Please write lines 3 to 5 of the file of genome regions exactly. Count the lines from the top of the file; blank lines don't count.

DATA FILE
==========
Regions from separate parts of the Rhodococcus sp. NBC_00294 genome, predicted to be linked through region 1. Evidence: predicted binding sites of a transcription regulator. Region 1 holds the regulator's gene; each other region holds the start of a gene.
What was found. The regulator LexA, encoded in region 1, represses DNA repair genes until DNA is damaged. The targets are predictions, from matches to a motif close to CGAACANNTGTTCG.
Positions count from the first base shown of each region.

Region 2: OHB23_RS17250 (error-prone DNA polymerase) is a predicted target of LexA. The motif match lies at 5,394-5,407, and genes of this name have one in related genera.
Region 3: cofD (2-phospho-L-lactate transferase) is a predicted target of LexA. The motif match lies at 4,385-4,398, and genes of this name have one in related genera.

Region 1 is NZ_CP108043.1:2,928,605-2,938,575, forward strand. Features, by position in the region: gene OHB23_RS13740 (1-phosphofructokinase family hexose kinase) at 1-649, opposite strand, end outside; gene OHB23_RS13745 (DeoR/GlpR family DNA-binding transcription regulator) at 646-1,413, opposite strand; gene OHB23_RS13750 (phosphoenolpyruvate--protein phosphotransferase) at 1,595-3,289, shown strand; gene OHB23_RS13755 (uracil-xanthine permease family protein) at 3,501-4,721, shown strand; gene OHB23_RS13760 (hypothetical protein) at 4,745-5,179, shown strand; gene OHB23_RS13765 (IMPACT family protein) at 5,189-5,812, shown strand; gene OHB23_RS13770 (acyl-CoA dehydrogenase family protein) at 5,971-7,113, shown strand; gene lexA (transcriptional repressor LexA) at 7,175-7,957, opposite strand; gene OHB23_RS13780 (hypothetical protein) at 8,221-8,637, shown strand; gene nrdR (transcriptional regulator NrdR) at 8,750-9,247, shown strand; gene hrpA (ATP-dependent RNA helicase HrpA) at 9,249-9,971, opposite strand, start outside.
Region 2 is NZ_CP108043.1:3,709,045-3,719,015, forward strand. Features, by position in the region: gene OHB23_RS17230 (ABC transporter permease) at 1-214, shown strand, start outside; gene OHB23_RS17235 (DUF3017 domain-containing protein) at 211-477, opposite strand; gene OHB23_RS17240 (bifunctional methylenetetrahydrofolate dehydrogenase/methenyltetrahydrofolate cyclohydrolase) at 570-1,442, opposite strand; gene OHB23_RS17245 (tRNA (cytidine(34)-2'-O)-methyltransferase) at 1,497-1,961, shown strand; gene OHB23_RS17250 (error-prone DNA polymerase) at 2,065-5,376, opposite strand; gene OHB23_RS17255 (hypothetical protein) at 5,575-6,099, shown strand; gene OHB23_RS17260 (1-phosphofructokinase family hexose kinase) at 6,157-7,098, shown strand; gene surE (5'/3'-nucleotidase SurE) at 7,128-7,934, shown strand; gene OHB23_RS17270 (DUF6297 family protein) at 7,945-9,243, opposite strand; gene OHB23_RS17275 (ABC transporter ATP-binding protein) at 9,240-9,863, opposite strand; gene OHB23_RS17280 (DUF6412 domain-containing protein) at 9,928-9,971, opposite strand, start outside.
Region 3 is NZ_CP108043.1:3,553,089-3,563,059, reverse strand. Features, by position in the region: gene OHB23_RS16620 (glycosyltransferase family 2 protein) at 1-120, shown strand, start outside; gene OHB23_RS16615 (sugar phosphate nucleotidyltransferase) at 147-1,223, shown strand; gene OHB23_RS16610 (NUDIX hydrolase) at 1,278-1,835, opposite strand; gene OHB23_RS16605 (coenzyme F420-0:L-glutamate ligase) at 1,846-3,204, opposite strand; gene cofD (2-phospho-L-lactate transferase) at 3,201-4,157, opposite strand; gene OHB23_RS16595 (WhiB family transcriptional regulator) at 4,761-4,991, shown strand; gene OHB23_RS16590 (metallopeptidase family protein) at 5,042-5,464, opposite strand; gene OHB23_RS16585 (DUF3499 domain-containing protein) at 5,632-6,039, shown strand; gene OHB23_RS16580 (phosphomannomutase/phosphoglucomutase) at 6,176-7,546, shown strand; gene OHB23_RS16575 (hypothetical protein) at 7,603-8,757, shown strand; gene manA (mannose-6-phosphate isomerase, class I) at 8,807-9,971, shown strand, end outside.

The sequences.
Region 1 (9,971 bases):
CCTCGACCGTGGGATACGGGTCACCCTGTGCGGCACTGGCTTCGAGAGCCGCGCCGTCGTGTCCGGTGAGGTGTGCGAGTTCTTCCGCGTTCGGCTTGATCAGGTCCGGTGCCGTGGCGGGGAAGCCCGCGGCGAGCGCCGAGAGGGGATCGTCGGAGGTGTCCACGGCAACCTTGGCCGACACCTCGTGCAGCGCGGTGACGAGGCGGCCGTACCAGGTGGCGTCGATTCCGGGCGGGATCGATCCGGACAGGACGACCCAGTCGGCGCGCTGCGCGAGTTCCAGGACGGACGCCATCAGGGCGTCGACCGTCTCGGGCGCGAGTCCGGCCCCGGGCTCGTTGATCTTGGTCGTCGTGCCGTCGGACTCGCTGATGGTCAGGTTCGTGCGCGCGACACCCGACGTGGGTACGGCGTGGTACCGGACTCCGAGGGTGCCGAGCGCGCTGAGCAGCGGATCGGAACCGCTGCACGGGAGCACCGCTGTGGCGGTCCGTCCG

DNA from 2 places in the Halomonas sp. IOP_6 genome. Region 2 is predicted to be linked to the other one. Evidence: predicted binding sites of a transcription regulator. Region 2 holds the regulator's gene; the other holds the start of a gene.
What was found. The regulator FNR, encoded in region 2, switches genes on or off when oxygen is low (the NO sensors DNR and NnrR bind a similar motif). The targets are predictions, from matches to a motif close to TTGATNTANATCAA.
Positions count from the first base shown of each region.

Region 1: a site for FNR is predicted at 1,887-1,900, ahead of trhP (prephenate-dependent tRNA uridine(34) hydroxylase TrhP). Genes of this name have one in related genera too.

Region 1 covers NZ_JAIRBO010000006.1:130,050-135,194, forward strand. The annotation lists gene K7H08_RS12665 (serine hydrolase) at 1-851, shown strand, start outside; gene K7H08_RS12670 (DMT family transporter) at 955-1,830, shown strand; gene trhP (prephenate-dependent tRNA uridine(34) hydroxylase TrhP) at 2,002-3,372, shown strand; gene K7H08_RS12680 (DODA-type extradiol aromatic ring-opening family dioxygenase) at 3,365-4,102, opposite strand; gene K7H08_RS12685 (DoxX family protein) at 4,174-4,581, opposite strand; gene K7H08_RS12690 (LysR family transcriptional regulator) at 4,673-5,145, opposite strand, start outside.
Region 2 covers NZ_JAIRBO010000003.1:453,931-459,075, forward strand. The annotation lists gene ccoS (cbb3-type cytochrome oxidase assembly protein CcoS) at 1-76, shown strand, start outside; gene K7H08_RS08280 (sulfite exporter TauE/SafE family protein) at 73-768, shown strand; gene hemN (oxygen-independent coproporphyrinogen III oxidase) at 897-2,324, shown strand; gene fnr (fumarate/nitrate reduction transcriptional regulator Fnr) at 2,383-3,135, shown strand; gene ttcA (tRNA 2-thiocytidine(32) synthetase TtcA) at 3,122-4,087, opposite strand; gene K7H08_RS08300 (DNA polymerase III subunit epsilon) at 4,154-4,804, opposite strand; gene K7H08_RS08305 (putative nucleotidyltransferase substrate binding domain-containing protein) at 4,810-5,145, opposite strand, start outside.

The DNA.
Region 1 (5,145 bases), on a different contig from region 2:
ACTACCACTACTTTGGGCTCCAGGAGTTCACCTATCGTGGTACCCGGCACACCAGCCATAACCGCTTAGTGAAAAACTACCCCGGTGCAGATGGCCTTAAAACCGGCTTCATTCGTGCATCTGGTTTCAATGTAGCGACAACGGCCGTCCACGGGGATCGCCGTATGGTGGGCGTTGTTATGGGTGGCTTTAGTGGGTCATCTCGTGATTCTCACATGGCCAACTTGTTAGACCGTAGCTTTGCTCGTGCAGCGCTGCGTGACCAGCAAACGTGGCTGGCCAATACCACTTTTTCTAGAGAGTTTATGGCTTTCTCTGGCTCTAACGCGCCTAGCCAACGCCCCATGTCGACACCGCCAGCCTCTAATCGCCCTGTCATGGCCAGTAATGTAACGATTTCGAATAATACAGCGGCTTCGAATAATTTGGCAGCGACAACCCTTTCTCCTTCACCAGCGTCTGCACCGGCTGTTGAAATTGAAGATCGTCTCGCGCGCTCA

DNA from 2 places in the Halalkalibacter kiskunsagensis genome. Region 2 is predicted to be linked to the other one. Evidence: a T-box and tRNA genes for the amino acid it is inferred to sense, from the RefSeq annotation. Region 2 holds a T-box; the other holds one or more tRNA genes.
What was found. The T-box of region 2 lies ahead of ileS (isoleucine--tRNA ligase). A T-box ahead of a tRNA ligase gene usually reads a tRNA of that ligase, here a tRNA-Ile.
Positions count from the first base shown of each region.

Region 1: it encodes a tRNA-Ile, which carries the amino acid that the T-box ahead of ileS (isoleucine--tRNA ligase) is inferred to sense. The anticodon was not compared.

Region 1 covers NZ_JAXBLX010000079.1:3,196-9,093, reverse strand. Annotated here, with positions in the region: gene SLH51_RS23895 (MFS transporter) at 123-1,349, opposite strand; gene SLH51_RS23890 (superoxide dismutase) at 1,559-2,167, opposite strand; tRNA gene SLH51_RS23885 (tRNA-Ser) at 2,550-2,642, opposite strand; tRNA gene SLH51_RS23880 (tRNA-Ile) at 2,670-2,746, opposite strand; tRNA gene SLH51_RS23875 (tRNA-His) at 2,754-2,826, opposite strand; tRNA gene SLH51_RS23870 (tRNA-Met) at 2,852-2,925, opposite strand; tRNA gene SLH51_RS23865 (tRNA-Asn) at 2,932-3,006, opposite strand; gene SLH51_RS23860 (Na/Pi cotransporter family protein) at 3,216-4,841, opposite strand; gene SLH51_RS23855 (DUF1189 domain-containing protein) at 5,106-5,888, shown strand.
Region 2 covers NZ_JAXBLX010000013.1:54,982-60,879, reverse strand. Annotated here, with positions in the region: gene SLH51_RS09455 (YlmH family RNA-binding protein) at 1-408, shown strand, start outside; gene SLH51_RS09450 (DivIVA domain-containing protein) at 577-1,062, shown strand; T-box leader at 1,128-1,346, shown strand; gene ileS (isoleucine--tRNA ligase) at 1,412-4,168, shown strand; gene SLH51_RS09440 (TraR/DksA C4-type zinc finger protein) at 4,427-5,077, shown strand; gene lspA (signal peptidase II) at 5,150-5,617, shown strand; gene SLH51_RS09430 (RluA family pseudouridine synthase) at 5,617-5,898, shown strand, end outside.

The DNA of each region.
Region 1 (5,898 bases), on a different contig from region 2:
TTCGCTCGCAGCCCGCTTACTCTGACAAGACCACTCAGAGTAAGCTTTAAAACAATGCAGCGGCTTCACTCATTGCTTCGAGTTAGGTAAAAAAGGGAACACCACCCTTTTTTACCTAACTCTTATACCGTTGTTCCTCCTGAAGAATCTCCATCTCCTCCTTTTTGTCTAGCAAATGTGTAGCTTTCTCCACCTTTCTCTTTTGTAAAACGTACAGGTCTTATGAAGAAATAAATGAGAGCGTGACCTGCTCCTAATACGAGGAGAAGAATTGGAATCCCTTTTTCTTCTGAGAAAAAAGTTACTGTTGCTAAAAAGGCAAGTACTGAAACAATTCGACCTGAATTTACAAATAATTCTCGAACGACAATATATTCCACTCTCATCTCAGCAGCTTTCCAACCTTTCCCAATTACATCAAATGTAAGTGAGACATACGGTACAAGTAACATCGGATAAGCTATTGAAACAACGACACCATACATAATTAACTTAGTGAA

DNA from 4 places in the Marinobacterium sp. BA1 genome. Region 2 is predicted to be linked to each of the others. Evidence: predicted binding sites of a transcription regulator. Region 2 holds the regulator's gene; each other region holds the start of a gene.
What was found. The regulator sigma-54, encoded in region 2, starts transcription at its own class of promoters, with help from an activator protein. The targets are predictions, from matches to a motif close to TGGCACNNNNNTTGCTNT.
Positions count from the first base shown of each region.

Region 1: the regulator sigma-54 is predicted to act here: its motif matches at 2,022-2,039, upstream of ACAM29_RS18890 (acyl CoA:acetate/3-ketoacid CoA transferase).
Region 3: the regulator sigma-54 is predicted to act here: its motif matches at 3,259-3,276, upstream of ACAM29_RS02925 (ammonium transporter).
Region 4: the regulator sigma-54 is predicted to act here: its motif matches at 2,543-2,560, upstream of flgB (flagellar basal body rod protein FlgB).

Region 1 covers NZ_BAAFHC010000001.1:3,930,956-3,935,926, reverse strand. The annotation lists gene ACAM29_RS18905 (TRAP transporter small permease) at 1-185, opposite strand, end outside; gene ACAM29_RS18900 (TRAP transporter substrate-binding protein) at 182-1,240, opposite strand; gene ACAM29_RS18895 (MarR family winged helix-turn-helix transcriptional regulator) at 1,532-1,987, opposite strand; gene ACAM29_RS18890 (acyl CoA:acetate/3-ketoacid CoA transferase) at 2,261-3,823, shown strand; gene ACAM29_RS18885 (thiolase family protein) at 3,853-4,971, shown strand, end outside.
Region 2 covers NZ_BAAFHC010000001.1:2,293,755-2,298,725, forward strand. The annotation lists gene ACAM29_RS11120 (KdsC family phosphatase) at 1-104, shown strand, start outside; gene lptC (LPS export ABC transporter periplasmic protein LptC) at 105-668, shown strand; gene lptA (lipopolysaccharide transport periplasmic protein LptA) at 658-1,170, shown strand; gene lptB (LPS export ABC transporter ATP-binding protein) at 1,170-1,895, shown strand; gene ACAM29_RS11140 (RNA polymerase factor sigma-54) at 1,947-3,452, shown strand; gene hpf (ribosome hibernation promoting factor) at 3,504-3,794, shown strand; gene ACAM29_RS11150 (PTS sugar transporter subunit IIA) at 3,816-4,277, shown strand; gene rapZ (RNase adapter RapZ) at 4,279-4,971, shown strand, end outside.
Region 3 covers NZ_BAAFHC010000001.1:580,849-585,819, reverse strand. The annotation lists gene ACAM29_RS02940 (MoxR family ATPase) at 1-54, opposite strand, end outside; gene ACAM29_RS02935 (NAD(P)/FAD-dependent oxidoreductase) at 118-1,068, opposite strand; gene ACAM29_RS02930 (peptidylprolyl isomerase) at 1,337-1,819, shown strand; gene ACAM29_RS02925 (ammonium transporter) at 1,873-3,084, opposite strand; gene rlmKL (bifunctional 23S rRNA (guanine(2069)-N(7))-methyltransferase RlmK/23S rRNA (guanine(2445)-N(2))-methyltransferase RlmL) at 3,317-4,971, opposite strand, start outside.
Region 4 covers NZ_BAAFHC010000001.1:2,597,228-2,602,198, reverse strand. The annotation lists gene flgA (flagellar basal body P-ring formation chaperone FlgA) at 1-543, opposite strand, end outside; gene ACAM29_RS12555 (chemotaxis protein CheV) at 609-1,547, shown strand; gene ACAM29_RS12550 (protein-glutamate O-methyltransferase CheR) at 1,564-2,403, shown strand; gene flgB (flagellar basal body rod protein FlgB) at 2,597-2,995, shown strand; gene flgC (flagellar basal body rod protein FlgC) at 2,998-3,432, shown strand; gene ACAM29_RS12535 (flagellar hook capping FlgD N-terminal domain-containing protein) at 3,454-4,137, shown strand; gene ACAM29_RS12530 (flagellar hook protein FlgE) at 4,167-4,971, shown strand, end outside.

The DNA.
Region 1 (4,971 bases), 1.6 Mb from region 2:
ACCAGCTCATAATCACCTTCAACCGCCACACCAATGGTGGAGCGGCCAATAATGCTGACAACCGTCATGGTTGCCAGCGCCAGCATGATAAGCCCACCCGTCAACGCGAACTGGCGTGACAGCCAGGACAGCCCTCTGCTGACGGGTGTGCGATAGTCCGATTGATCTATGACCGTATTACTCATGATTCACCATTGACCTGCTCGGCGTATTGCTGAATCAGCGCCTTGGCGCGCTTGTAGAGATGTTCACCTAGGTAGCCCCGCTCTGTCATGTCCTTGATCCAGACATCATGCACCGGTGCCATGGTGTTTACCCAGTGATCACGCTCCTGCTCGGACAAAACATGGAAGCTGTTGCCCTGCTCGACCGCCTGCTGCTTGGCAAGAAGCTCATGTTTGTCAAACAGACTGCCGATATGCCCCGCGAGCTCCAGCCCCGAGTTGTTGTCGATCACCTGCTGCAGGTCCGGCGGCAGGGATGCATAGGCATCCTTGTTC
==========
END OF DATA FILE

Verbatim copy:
Positions count from the first base shown of each region.

Region 2: OHB23_RS17250 (error-prone DNA polymerase) is a predicted target of LexA. The motif match lies at 5,394-5,407, and genes of this name have one in related genera.
Region 3: cofD (2-phospho-L-lactate transferase) is a predicted target of LexA. The motif match lies at 4,385-4,398, and genes of this name have one in related genera.